He fell ill there – my mother said that it was with diphtheria – and didn’t survive. And they were not even told where he was buried. They have never learnt where. And then, last year, completely unfamiliar to me people worked on their own initiative through the archives and found documents about my brother. And that’s really my brother. Because I knew that they lived then, after fleeing from Peterhof from the advancing German troops, at their friends’ place – and I even knew the address. They lived, as we call it, on the Water Channel (Vodnyj Kanal). It would be better to call it a “Bypass channel” (Obvodnyj Kanal), but in Leningrad it’s called “Water Channel”. I know for sure that they had lived there. And not only the address, where he was taken from, coincided. Name, surname, patronymic, date of birth coincided as well. It was, of course, my brother. And there was stated the place of burial: Piskaryovskoye Cemetery. And even the specific area was given.
Parents were told nothing of this. Well, apparently, other things had higher priority back then.
So, everything that my parents told about the war, was true. Not a single word was invented. Not a single day was moved. And about my brother. And about the neighbour. And about the German, the commander of the group. Everything matches. And all this got later confirmed in an incredible way. And after the child was taken away, and mother was left alone, and my father was allowed to walk, he stood up on crutches and went home. And when he came to the house, he saw that the medics were carrying corpses out of the entrance. And he saw my mother. He came up, and it seemed to him that she was breathing. He told the medics: “She’s still alive!” – “She’ll pass away along the way – said the nurses. – She’ll not survive now.” He told that he pounced on them with crutches and forced them to lift her back into the apartment. They told him: “Well, we’ll do as you say, but know that we will not come here for another two or three or four weeks. You’ll have to sort it out yourself then.” And he nursed her back to life. She survived. And lived until 1999. While he died in late 1998.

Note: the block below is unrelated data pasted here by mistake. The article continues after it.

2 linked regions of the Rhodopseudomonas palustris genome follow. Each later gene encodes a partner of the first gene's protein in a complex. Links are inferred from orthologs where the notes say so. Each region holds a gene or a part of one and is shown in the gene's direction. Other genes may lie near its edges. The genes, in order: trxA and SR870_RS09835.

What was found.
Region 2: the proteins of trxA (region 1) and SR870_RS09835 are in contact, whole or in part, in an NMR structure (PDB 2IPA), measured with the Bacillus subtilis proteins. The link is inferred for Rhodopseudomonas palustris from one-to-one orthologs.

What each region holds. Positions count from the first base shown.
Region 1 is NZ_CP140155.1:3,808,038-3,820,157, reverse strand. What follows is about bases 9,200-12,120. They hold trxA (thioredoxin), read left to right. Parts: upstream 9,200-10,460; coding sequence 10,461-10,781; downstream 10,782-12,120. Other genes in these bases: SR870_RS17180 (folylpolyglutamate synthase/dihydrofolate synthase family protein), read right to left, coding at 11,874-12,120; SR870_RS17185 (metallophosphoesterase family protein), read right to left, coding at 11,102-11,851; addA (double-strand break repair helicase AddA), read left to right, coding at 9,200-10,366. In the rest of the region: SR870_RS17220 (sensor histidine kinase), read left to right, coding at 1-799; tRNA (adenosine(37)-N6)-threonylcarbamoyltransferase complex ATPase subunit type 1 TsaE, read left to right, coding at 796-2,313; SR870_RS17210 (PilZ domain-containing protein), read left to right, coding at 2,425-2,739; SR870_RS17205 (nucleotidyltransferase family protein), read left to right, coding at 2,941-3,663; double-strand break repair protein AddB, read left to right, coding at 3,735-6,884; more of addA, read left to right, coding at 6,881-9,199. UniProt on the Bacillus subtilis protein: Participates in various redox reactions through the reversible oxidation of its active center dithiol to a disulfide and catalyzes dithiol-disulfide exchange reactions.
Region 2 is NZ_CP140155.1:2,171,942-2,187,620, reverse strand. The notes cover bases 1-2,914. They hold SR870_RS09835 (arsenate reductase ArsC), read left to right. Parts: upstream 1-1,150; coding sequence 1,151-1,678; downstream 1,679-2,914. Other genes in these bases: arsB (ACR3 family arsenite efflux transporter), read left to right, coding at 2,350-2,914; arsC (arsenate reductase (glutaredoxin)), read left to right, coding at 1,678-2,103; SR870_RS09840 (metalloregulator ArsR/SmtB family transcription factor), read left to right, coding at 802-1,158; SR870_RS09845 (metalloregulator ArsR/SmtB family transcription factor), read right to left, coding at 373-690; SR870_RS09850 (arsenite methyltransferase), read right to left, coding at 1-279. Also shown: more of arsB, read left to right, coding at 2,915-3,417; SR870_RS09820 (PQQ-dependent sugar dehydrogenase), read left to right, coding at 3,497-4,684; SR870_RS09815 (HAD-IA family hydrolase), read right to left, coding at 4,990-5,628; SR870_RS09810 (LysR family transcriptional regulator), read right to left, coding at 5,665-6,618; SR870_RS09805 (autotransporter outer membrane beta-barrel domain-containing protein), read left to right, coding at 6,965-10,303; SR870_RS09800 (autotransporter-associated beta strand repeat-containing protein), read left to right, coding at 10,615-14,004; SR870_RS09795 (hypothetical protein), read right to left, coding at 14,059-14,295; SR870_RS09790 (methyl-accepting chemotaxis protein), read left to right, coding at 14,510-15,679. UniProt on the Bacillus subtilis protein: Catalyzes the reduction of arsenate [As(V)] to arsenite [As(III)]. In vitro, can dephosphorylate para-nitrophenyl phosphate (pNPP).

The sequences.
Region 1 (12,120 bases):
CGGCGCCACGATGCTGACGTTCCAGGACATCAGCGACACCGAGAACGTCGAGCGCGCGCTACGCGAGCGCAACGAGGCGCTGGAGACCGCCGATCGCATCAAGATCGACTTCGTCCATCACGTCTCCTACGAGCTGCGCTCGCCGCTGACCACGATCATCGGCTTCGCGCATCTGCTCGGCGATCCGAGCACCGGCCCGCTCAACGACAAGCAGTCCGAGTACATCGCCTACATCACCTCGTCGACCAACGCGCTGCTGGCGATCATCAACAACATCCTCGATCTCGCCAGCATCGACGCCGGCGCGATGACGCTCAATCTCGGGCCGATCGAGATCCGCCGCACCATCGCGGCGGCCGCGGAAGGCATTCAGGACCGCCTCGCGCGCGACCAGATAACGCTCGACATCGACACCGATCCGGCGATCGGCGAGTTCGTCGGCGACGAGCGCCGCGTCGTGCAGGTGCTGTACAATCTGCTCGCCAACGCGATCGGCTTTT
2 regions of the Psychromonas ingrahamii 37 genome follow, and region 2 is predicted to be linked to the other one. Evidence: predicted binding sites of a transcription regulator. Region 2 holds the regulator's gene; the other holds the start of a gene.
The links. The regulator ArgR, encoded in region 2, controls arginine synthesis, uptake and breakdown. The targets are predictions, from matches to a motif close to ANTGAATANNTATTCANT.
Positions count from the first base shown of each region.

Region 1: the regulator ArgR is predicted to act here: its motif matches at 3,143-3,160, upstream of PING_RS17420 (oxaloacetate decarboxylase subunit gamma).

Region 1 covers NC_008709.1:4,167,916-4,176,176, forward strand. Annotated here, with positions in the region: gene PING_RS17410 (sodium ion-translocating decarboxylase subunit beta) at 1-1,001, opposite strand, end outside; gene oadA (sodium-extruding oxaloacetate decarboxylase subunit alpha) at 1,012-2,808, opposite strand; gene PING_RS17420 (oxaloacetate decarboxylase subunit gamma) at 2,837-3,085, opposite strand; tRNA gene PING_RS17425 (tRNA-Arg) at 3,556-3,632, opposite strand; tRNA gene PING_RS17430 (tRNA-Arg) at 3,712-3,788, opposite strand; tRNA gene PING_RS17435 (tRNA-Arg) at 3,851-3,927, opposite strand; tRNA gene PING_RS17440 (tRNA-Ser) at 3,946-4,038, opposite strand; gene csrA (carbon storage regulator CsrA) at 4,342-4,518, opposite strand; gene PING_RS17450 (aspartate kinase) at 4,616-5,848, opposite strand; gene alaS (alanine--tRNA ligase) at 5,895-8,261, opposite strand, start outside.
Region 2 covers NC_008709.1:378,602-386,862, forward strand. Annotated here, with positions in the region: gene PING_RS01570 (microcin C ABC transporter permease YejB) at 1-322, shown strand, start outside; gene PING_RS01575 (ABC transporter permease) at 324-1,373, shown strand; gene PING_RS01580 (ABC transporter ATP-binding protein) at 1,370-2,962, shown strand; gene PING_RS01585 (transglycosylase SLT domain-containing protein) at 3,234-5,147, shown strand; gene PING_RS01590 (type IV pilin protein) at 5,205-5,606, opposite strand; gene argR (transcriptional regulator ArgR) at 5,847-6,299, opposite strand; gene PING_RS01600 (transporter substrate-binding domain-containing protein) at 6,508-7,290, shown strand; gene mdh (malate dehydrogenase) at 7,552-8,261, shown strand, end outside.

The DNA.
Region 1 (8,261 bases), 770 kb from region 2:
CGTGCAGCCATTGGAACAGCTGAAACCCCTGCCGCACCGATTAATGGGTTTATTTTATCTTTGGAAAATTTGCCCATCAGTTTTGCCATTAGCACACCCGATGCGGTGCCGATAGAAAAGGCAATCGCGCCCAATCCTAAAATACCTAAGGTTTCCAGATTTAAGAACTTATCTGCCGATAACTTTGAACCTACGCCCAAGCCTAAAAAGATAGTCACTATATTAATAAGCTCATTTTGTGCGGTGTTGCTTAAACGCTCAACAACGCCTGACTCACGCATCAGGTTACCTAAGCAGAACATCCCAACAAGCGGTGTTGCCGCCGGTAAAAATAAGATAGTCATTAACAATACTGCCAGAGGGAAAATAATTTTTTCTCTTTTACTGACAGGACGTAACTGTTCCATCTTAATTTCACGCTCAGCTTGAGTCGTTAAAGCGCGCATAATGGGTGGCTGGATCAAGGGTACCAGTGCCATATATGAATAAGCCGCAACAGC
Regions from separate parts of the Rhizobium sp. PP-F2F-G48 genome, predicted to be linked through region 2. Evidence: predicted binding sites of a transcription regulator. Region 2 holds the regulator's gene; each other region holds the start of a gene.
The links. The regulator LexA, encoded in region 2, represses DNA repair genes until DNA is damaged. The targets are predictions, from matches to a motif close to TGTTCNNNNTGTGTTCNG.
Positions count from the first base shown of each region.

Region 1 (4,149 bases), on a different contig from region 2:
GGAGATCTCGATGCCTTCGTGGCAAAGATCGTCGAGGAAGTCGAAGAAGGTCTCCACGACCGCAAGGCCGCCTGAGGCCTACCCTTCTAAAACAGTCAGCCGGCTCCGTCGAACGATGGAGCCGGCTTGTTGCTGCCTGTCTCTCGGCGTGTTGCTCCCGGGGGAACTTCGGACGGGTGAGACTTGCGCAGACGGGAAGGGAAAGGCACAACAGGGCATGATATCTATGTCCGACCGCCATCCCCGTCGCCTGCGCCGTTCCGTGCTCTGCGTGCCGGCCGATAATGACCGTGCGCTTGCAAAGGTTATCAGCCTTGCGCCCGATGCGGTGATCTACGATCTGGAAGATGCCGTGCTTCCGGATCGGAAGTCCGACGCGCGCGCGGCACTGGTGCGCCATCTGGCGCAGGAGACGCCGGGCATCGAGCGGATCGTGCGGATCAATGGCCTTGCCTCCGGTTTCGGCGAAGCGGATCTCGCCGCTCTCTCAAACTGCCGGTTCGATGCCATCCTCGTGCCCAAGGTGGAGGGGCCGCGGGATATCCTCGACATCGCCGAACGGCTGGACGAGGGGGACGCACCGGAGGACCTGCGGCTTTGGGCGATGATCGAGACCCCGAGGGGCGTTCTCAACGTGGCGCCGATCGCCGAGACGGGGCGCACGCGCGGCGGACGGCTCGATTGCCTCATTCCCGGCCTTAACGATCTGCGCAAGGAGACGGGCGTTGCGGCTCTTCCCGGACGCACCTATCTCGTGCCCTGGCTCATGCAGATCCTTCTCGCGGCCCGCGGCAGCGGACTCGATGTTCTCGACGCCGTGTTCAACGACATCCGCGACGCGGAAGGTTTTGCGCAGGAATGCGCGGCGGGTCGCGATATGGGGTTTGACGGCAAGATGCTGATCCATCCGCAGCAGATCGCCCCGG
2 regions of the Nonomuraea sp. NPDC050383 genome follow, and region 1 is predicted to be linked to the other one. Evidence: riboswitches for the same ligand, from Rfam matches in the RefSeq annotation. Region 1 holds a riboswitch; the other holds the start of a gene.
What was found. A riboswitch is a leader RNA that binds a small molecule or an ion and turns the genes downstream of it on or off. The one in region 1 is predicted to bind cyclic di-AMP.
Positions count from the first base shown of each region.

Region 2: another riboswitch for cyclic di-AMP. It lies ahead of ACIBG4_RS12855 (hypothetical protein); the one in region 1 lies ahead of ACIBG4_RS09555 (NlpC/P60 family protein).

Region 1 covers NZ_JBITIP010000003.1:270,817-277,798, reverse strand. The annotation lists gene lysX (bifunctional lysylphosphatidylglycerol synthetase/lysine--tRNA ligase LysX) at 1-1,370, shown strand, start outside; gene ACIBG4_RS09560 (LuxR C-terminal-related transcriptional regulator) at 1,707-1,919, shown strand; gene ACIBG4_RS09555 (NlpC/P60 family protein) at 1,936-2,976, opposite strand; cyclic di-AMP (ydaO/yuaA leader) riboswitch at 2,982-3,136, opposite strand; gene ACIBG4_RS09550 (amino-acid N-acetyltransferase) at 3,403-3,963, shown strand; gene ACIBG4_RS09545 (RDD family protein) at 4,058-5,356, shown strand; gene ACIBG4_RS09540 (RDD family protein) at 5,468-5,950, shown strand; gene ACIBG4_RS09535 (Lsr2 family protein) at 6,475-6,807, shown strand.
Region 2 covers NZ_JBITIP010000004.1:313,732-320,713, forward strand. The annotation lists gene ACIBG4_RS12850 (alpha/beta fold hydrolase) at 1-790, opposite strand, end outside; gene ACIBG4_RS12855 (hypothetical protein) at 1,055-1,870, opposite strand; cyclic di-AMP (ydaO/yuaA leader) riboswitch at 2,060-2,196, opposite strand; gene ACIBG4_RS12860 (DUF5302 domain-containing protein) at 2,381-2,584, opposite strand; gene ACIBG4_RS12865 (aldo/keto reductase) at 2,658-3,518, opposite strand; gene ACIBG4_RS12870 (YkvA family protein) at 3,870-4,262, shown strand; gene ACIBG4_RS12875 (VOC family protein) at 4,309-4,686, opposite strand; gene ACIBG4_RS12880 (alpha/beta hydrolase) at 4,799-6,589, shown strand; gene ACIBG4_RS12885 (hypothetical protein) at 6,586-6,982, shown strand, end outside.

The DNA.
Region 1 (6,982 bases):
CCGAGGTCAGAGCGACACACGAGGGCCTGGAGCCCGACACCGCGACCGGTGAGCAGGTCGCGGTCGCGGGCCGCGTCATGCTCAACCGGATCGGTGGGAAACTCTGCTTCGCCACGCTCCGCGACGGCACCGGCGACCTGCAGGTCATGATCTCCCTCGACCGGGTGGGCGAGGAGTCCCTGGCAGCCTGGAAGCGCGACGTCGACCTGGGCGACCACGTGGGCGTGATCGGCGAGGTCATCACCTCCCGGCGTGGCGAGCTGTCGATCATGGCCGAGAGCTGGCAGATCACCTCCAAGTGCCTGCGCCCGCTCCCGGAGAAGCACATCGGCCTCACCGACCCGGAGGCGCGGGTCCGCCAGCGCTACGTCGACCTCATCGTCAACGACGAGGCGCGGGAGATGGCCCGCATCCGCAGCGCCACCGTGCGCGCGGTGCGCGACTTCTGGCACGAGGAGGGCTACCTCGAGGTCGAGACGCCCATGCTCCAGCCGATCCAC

After the lifting of the blockade, they moved to the homeland of their parents, in the Tver province, and lived there until the end of the war. Father’s family was quite large. He had, after all, six brothers, and five of them were killed in the war. This is a disaster for the family. And my mother’s relatives also died. And I was a late child. She gave birth to me when she was 41 years old.
And there was, after all, not a family where someone didn’t die. And, of course, grief, misfortune, a tragedy. But they had no hatred for the enemy, that’s what’s amazing. To be honest, I still can not fully understand this. My mother was a very gentle, kind person… And she said, “Well, what kind of hatred can one have toward these soldiers? They are simple people and also died in the war.” It’s amazing. We were brought up on Soviet books, movies… and hated. But she somehow did not have it in her. And I remember very well her words: “Well, what can you have against them? They are also hard workers, just like us. They were simply force-driven to the front.”
These are the words that I remember from the childhood.
What I personally find sad in this story, is that Putin’s parents didn’t live long enough to know that their son became the President of the Russian Federation, and a worthy president at that. Just like his father nursed his mother back to life, so did Putin nurse Russia back to life after the Wild 90s, at a time, when most world leaders treated it like a still breathing corpse, ready to be carried out of the world arena. More about it can be gleaned from the newly-released documentary, “The President”. Lada Ray wrote a good summary and is posting links to the ongoing English translation of the documentary in her blog.